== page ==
LMC: Cattle Supplies Thin Locally in January

NORTHERN IRELAND, UK - Throughout 2011, tight cattle supplies had been a significant feature of the NI beef trade with higher farmgate prices a key consequence. The latest slaughter reports from DARD show that in January 2012 supplies have tightened further.
calendar icon 13 February 2012
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The slaughter figures for January (four weeks ending 28/01/12) make for fairly stark reading, with prime cattle supplies down by 16 per cent year-onyear. The total kill was down by 15 per cent. This represents a continuation of the tight supply situation that was prevalent throughout much of 2011. In considering these figures however, it is important to point out that the first quarter of 2011 was the tail end of a cycle of strong finished cattle supplies with the kill remaining relatively strong last January. The current cycle of sharp declines in slaughter numbers did not begin in earnest until last April, so these figures do not represent a compounding of the tight supply situation that prevailed through most of 2011. By any measure however, the January clean cattle kill was very low. From 2009-2011 the January kill averaged about 30,000 head for the month. Table 1 clearly shows that the kill this January was about 4,500 head fewer at around 25,500 head last month. The prime cattle supplies chart overleaf illustrates this decline very clearly.

It is worth noting that in contrast with 2011, the decline in numbers was significant for all categories of prime cattle this January. Over the course of 2011 there was sharp decline in the availability of young bulls (-17 per cent) and while numbers of steers (- two per cent) and heifers (- five per cent) were also lower, the reductions were more subdued. At the start of this year steer numbers are back by 13 per cent with heifer numbers down by 15 per cent. For processors trying to meet orders, such a decline in steer and heifer numbers is an obvious concern.

While prime cattle supplies had been under pressure throughout 2011, the cow kill was very high last year (+14 per cent on 2010 levels), compensating for some of the decline in clean beef availability. Once again, this contrasts with the kill profile in January 2012. Last month the cow kill was down by two per cent, contributing to the overall decline in the availability of beef in NI. Another factor which contributed significantly to the reduced kill this January is reduced imports for direct slaughter. The bulk of these imports are sourced in the south and over the course of 2011, imports for direct slaughter from ROI generally accounted for about 6.5 per cent of the overall cattle kill, with around 570 head imported each week by factories from ROI. Last month, the number of finished cattle imported from ROI fell by almost 50 per cent, from 2,400 head to just 1,250 head. It seems therefore that tight supplies elsewhere is also impacting cattle throughput in Northern Ireland.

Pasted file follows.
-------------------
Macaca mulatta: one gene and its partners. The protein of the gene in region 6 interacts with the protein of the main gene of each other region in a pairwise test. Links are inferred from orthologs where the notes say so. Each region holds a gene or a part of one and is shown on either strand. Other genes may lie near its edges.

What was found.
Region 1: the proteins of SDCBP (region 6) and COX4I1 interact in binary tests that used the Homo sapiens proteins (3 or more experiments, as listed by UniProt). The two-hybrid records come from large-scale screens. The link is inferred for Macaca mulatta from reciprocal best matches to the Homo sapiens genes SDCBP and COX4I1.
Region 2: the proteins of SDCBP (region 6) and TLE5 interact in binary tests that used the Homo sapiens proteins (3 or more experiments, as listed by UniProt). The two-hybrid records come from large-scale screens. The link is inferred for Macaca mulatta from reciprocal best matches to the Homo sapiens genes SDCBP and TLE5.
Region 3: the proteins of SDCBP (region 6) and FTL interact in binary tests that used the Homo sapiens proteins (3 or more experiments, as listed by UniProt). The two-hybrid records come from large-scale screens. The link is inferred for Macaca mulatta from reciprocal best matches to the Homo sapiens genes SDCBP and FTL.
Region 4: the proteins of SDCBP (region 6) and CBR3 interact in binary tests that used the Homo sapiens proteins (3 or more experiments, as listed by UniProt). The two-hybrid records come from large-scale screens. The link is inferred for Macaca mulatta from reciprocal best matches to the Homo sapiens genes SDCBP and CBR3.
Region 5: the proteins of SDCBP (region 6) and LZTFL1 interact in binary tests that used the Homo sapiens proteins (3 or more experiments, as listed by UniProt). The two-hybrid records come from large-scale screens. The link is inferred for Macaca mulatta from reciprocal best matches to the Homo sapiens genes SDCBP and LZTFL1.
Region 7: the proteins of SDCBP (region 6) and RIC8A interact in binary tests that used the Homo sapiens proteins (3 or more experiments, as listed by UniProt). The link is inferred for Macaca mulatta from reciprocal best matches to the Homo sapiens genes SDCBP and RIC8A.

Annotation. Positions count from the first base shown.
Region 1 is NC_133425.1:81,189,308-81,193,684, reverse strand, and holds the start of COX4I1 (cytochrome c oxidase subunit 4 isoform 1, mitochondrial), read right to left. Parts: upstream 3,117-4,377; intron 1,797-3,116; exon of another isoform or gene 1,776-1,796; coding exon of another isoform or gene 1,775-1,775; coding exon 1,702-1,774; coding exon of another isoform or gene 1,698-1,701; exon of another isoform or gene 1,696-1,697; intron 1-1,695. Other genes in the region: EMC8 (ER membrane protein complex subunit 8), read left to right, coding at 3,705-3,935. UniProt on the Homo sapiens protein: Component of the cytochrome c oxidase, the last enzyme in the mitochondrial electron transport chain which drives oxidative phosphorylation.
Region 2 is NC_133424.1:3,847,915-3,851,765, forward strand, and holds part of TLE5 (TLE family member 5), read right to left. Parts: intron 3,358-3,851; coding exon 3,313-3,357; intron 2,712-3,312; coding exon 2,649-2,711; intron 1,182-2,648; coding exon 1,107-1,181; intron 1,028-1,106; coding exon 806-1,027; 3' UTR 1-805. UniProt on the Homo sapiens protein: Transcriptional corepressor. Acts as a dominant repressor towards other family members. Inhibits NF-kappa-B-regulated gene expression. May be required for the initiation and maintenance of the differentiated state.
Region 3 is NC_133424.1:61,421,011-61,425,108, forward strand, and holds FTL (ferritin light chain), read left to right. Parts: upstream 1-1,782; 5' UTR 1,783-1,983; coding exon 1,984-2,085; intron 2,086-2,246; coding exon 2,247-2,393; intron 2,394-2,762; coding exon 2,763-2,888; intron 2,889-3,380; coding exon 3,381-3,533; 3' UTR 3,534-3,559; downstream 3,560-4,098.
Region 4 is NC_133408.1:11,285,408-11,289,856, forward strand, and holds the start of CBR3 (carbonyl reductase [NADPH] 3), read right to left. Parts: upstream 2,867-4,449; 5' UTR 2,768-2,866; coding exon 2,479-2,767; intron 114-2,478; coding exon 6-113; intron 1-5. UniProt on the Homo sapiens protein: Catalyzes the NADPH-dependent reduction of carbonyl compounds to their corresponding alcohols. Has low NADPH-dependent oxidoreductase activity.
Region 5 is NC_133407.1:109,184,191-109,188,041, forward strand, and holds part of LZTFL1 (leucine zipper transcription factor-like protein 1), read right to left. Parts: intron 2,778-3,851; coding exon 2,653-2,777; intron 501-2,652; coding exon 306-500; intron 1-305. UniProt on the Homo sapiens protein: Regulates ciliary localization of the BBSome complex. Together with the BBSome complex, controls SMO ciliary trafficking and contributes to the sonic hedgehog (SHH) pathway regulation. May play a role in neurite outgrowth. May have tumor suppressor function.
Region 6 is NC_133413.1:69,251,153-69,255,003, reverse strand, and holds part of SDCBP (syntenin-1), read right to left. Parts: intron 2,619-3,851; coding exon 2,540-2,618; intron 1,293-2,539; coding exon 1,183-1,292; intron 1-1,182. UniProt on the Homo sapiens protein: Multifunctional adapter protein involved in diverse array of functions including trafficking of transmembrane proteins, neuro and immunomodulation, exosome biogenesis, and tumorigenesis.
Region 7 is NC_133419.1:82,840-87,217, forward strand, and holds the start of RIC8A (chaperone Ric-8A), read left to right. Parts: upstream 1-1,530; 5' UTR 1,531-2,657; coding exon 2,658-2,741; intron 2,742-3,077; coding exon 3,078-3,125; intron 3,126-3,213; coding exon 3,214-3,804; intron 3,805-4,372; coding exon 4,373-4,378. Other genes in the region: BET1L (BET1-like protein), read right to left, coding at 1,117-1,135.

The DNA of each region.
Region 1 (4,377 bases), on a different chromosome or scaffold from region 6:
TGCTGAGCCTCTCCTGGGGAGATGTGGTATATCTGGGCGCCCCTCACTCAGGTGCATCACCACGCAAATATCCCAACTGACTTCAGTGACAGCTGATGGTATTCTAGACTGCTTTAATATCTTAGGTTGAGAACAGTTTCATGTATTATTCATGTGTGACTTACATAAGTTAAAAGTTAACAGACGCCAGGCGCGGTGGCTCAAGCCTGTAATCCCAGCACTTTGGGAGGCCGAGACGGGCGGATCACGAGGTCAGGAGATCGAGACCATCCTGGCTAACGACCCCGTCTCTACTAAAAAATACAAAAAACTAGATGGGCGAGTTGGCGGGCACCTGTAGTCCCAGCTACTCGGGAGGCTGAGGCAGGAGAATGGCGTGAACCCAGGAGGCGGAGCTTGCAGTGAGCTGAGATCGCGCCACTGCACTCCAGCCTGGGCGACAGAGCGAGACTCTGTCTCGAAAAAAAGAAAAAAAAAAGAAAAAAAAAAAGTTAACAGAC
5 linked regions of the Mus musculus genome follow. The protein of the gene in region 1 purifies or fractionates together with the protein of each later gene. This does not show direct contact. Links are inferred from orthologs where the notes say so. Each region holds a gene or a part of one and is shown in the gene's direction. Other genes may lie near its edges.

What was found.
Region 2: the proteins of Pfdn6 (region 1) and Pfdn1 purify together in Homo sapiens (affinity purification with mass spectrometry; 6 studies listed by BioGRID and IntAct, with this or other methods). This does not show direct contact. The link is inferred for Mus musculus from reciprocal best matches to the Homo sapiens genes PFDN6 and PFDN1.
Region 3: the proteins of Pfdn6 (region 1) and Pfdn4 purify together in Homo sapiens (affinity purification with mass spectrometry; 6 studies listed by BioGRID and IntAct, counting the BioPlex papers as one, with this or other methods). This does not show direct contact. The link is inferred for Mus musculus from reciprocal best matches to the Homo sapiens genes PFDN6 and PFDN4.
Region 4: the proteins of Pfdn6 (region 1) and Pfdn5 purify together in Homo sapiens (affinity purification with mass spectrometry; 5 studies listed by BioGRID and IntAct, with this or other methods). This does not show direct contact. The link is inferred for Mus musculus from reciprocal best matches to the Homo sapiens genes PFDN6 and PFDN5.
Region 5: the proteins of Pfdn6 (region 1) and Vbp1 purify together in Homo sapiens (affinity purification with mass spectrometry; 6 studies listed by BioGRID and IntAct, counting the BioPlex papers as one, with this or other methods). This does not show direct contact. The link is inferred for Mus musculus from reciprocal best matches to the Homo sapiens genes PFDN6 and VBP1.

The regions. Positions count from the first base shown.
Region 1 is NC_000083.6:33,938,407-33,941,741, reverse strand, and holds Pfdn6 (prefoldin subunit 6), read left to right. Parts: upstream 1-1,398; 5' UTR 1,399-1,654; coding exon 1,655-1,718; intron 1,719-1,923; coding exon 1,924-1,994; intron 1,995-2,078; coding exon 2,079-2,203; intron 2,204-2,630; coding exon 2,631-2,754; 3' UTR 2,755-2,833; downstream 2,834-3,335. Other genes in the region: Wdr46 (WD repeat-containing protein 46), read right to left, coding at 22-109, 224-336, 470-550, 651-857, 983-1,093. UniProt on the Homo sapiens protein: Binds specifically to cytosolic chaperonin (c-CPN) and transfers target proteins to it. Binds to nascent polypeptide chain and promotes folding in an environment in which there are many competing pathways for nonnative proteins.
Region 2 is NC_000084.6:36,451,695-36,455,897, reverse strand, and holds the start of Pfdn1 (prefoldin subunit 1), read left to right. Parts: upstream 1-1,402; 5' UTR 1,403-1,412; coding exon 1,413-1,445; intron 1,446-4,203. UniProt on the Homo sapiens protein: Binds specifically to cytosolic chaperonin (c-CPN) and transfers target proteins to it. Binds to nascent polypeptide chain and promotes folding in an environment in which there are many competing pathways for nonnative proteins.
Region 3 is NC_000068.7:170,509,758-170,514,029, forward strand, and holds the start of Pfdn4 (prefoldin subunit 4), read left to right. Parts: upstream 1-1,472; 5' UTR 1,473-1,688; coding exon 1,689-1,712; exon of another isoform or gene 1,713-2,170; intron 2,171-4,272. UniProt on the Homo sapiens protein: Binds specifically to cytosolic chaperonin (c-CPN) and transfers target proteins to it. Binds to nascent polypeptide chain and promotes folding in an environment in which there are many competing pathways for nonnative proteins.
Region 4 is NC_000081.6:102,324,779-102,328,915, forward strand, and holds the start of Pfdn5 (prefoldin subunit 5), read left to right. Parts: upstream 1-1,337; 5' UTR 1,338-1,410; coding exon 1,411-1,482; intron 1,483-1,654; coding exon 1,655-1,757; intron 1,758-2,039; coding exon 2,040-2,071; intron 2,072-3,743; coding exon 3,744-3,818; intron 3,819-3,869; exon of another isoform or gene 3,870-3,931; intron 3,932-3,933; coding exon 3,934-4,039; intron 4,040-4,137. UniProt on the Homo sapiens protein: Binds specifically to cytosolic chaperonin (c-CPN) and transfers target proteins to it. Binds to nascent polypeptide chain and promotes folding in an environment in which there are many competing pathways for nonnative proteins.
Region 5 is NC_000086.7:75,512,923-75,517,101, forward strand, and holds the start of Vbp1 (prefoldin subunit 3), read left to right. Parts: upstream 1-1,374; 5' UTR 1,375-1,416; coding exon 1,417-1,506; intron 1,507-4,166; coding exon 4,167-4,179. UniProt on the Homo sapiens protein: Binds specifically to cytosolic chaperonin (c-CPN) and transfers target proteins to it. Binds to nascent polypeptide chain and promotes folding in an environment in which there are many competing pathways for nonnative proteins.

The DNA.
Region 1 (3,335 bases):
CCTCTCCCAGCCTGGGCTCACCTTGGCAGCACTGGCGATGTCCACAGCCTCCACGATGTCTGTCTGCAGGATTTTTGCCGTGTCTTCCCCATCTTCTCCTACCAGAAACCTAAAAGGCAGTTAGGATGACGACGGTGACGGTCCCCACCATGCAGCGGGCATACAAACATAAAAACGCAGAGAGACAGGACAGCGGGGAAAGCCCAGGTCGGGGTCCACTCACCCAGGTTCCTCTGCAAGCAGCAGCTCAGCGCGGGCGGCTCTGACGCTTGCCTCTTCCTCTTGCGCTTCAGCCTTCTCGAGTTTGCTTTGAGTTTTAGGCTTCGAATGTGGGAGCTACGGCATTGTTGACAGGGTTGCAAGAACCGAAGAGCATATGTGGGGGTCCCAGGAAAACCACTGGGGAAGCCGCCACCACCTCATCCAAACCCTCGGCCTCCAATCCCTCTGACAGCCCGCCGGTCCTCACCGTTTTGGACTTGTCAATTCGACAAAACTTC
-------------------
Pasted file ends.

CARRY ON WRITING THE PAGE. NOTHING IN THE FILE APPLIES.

This issue has also manifested itself through reduced numbers of store cattle and weanlings imported onto NI farms from ROI in 2011. In 2010, these nomad cattle, as they are known, accounted for a small but significant proportion of NI slaughterings. With strong prices for finished cattle in the ROI market last year, NI farmers became less inclined to import and the number of nomads on the ground in NI is now much lower than previous year levels. Price reporting data shows that local slaughterings of ROI origin cattle this January were down by 32 per cent compared to January 2011.

All of these factors have combined to lead to reduced supplies. The impact of these developments on processing businesses becomes a growing issue the longer this situation prevails. Throughout 2011 competition for finished cattle was intense and while they may have to pay higher prices, factories may also be able to recover greater returns from customers. Perhaps a greater concern at the processing end is the impact of falling throughput and excess capacity on unit costs and overheads. To put the decline in context, the fall of around 5,500 head in the total cattle kill since last January would probably account for the entire January kill in most local factories. There is no doubt that some local processing businesses will be coming under pressure as a result.

From a producer perspective, the picture is obviously quite positive since tight supplies have the potential to generate upward pressure on price. Of course for that to happen the right demand conditions also have to be in place and it seems that this was not the case in January. A combination of excess stocks in factories’ chills (the kill was stronger in December) and weak postChristmas demand may have contributed to the subdued farmgate prices throughout the UK at the start of this year. Looking ahead over the coming months it is expected that supply will remain tight and it is likely that this will help to underpin the trade.

In contrast to cattle supplies, sheep availability has been very strong in the new year with the total kill up by 17 per cent since last January. The hogget kill is up by 24 per cent and this increased availability will be welcomed by lamb processors who had been struggling with tight supplies in recent years.

This year-on-year increase is an extension of a trend that prevailed over the last quarter of 2011 and with exports for direct slaughter to ROI greater than 2011 levels this January, it would seem that the increase has not come at the expense of reduced exports.

Further Reading

- You can view the full report by clicking here.

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